Ireland’s biodiversity-rich peatlands are to be the focus of a new multi-million climate action project to be led by NUI Galway.
The European Commission has allocated €10m to the initiative, which aims to highlight the power of peatlands to bring about significant climate action.
The seven-year EU Peatlands and People project is expected to significantly contribute to the long-term implementation of Ireland’s Climate Action Plan.
It will educate people in Ireland and the EU about the benefits of peatlands restoration and raise awareness of the power of peatlands to bring about positive climate action.
The project will see the establishment of a dedicated Peatlands Knowledge Centre of Excellence in Ireland that will explore and carry out best practices in peatland restoration and rehabilitation.
Other elements of the initiative involve the establishment of Just Transition Accelerator programme, which will focus on the establishment of low-carbon and circular economies to support the midlands region economically by helping develop new sustainable products, services and enterprises.
Meanwhile, an immersive People’s Discovery Attraction will be located in the midlands to create more public awareness of the importance of climate action and peatlands, which cover a considerable area in Ireland — estimated at about 15% — and have enormous environmental, cultural archaeological value.
Ireland’s bogs have suffered extensively from the impact of everything from turf-cutting and overgrazing to urban development, dumping, and wind-farms.
Ireland is also home to around eight per cent of the world’s blanket bogs which are protected under International and EU legislation.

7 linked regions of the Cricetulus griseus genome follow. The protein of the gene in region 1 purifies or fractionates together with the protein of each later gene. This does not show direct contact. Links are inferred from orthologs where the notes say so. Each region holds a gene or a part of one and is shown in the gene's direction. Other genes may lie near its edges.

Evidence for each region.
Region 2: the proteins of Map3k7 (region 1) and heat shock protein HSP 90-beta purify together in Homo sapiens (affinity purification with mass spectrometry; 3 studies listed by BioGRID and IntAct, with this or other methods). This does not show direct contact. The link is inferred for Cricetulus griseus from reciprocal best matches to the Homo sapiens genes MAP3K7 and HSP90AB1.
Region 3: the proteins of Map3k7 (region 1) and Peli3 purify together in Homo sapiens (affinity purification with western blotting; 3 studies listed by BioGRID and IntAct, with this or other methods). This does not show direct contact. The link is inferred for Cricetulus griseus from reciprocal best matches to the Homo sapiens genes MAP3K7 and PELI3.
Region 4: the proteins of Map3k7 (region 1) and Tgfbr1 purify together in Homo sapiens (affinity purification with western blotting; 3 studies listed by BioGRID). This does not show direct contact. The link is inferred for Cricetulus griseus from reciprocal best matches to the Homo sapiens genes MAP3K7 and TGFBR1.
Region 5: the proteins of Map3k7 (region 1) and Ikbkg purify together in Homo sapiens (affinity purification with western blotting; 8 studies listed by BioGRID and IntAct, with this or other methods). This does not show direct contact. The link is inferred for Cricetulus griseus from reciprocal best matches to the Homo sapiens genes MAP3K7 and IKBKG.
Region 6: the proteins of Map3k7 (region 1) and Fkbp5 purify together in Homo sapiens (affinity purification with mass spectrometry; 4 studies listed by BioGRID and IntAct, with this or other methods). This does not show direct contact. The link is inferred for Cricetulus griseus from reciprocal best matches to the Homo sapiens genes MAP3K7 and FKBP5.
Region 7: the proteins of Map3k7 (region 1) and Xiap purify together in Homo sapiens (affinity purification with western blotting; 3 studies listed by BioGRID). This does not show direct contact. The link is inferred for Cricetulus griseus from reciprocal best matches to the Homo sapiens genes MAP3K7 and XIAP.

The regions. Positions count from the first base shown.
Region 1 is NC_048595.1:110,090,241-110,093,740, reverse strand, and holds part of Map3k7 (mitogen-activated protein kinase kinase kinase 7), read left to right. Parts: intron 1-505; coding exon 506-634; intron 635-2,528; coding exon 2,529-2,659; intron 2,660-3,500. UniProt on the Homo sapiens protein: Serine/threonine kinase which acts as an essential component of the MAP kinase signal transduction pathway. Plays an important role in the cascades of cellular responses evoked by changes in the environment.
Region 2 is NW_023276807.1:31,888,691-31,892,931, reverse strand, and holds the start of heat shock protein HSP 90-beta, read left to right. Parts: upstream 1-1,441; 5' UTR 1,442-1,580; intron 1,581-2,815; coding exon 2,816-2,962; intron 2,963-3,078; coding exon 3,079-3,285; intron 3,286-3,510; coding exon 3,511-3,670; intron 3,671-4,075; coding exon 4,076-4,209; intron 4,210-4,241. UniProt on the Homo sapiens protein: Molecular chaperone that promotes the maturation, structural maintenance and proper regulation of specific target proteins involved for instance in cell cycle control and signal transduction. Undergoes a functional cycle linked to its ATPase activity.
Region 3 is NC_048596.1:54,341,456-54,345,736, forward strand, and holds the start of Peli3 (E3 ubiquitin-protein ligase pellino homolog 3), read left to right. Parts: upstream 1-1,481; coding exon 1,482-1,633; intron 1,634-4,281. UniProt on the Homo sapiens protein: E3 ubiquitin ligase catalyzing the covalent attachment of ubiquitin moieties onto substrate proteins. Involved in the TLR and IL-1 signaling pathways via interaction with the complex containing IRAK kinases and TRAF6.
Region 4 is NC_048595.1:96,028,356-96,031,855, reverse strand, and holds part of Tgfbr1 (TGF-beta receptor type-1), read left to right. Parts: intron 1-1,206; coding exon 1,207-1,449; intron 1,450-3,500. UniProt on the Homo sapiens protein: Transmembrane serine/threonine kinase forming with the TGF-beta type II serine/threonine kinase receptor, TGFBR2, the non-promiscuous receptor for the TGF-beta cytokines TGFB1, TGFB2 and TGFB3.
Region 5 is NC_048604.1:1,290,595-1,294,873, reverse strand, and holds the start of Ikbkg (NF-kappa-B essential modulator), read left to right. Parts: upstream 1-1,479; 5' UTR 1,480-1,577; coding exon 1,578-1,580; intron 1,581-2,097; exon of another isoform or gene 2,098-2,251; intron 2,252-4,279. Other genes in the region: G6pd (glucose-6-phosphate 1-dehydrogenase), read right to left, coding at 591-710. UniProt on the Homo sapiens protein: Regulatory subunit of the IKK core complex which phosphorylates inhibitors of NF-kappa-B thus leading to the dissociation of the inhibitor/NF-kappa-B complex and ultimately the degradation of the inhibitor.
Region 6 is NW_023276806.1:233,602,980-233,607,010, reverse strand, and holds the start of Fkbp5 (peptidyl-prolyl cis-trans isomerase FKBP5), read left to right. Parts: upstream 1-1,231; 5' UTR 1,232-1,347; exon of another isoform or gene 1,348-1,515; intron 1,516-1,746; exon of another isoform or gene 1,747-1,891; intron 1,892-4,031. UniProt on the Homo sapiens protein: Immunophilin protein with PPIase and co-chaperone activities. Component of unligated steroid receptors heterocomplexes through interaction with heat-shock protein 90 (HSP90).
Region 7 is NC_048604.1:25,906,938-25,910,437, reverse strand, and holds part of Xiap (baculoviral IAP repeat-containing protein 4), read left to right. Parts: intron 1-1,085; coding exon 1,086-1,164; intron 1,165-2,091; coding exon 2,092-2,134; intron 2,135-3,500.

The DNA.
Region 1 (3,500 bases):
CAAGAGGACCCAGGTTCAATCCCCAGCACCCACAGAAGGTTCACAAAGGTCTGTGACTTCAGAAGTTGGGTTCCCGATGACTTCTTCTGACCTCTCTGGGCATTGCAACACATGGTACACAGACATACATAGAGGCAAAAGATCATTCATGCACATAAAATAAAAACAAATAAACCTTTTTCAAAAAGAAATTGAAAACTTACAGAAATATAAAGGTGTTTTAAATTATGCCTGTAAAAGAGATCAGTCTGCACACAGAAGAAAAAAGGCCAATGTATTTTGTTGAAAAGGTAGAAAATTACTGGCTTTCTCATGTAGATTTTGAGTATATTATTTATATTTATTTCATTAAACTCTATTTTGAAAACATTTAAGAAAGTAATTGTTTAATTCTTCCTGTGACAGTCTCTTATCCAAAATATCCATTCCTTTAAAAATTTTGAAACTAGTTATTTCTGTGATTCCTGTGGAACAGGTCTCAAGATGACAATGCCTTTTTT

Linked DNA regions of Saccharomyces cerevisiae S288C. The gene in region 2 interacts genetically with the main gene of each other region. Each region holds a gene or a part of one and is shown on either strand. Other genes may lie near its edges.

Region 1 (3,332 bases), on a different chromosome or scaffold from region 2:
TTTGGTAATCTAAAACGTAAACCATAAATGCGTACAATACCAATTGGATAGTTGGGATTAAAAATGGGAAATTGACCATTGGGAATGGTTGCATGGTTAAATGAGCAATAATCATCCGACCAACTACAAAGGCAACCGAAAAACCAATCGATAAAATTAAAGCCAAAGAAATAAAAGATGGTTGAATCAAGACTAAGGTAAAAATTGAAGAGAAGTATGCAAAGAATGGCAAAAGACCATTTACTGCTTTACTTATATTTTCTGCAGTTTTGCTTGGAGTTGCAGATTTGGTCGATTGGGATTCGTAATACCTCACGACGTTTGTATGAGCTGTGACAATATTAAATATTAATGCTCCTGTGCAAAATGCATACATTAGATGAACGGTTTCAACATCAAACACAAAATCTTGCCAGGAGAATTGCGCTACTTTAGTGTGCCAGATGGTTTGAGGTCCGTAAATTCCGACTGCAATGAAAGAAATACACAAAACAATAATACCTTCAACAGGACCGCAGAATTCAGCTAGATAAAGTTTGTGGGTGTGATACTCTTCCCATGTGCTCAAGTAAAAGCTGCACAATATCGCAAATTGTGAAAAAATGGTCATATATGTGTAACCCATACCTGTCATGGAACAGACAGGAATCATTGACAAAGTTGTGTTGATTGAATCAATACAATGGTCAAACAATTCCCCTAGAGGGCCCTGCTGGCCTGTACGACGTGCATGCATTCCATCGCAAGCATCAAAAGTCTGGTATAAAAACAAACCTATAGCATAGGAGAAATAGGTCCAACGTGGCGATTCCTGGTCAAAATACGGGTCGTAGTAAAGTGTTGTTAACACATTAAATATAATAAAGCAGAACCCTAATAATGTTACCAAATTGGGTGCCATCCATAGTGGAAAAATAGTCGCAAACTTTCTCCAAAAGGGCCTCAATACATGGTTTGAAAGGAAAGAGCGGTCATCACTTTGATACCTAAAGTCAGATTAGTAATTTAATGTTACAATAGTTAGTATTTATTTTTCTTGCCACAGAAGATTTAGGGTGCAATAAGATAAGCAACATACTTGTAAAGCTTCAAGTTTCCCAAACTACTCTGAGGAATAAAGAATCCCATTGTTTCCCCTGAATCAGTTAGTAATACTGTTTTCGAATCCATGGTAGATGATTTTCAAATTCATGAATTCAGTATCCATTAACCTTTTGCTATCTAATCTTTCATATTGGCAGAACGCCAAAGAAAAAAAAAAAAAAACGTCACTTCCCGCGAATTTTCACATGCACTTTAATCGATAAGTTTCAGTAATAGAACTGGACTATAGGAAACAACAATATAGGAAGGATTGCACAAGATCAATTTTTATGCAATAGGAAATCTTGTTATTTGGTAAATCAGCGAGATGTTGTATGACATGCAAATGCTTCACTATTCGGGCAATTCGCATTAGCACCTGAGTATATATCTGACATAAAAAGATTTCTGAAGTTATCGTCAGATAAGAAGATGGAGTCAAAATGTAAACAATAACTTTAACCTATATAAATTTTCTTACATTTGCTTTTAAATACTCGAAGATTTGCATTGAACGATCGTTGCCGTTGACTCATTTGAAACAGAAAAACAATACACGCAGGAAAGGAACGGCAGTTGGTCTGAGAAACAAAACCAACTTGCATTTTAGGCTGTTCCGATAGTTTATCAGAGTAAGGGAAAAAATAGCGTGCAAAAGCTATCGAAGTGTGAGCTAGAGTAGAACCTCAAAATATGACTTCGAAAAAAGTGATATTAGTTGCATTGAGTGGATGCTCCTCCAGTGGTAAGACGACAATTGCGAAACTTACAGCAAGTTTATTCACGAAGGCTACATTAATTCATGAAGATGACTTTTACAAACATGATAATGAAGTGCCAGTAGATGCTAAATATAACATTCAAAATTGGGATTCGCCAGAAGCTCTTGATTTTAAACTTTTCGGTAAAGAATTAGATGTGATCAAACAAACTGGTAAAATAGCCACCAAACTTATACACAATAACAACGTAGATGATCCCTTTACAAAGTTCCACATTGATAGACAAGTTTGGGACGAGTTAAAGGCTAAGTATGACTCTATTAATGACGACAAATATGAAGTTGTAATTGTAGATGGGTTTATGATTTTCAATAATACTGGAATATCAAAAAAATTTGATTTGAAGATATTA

Peatlands form one of the most important natural ecosystems in the world, playing home to rare plants and animals as well as boasting huge soil diversity.
They are inhabited by specialised organisms which live only on bogs as well as vegetation, which has also specifically adapted to this acidic and wet environment. Over the years our peatlands have also proved to be of great archaeological value.
A special engagement day for all stakeholders, will be organised to explore the details of the project once the current Covid-19 restrictions ease.
The new project, which is being co-ordinated by Bord na Móna, together with the National Parks and Wildlife Service, the Environmental Protection Agency, the National University of Ireland in Galway and ERINN Innovation Ltd, with additional co-financing from Department of Agriculture, Food and the Marine, will work with peatlands in Ireland’s midlands and the communities around them to deliver capacity and support related to a low-carbon economy.
The restoration and rehabilitation of Ireland’s peatlands is a critically important aspect of our response to the climate and biodiversity emergency, according to Minister for Heritage and Electoral Reform, Malcolm Noonan.
Mr Noonan pointed out that when these are in a healthy condition, these unique and precious habitats are home to some of Ireland’s most threatened species.
Not only that, he said, Ireland’s peatlands were among our best lines of defence against climate change: sequestering and storing carbon, reducing the impact of floods and filtering water.
“They are also places where people can experience the wonder of nature and nourish the deep connections that inspire us to protect it,” he said.